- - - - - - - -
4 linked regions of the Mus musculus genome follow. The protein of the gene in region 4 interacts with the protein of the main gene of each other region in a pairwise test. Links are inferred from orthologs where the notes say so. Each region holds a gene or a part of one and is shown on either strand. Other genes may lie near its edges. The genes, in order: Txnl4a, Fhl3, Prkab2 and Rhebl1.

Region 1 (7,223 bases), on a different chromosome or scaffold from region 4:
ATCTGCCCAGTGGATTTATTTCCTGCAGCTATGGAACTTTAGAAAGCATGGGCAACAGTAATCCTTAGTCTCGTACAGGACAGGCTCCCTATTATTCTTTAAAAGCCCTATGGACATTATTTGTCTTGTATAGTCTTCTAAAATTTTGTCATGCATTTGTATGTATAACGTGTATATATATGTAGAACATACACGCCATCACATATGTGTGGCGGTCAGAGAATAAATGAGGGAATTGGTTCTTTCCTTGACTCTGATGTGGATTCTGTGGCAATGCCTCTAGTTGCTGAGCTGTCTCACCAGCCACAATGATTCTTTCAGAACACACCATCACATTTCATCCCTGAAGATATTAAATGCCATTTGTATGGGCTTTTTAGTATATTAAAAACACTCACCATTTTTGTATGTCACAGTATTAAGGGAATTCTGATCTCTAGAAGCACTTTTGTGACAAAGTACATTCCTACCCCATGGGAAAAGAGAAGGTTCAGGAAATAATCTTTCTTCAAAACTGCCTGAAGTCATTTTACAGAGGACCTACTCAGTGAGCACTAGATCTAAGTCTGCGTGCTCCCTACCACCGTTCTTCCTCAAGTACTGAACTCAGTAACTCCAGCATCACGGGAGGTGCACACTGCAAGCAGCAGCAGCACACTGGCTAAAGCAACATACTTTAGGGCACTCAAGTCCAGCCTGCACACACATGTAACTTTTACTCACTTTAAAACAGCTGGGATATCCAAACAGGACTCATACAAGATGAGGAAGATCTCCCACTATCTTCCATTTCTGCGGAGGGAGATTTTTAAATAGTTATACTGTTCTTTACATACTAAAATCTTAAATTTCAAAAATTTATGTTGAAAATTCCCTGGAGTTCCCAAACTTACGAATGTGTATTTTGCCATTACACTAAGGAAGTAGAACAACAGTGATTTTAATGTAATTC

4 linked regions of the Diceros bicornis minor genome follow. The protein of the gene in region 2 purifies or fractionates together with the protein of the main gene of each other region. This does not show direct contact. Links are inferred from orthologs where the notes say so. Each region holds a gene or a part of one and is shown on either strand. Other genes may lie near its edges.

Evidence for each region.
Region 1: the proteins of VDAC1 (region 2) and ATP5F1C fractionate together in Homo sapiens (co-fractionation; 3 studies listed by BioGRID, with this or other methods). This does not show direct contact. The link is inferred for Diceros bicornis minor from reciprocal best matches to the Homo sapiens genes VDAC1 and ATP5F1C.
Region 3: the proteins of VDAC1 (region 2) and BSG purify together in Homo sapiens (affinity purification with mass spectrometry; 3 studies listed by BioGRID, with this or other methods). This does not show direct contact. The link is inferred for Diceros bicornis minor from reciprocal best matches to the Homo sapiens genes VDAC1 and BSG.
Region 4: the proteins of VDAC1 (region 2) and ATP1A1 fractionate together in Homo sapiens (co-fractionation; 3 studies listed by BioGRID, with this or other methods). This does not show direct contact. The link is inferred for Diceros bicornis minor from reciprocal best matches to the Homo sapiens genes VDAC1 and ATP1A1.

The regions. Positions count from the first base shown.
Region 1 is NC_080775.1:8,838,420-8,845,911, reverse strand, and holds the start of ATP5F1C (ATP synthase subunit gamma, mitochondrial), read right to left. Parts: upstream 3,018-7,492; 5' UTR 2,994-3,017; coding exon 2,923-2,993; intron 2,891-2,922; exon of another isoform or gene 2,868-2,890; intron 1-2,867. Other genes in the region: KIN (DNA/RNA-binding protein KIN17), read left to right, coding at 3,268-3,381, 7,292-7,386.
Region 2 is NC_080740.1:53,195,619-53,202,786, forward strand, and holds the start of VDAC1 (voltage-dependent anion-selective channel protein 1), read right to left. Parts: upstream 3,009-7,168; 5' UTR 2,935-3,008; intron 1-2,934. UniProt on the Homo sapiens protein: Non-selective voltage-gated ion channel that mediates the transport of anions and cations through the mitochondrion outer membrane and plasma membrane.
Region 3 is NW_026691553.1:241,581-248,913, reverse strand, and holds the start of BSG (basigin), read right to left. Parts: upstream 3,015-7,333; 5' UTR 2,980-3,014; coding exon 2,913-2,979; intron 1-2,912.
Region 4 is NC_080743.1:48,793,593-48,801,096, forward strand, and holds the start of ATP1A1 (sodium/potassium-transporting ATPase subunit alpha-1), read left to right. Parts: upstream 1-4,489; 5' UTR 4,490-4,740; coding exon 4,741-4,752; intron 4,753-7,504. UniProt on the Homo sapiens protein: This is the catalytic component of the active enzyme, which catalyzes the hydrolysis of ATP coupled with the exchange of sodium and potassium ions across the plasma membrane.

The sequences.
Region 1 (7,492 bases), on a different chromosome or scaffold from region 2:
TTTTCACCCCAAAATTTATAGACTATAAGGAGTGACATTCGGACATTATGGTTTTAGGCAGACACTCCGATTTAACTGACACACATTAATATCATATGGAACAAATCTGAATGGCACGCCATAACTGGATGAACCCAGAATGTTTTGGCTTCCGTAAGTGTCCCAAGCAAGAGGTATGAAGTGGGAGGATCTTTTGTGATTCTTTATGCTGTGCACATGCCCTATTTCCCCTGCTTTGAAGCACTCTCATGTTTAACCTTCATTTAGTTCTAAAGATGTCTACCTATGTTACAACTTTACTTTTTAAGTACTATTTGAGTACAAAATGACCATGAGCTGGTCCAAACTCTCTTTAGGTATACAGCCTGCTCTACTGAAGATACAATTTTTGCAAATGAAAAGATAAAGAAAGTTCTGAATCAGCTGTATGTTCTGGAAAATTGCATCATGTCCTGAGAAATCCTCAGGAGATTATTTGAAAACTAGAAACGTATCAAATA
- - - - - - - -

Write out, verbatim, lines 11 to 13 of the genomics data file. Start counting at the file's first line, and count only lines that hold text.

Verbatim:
Region 2 is NC_080740.1:53,195,619-53,202,786, forward strand, and holds the start of VDAC1 (voltage-dependent anion-selective channel protein 1), read right to left. Parts: upstream 3,009-7,168; 5' UTR 2,935-3,008; intron 1-2,934. UniProt on the Homo sapiens protein: Non-selective voltage-gated ion channel that mediates the transport of anions and cations through the mitochondrion outer membrane and plasma membrane.
Region 3 is NW_026691553.1:241,581-248,913, reverse strand, and holds the start of BSG (basigin), read right to left. Parts: upstream 3,015-7,333; 5' UTR 2,980-3,014; coding exon 2,913-2,979; intron 1-2,912.
Region 4 is NC_080743.1:48,793,593-48,801,096, forward strand, and holds the start of ATP1A1 (sodium/potassium-transporting ATPase subunit alpha-1), read left to right. Parts: upstream 1-4,489; 5' UTR 4,490-4,740; coding exon 4,741-4,752; intron 4,753-7,504. UniProt on the Homo sapiens protein: This is the catalytic component of the active enzyme, which catalyzes the hydrolysis of ATP coupled with the exchange of sodium and potassium ions across the plasma membrane.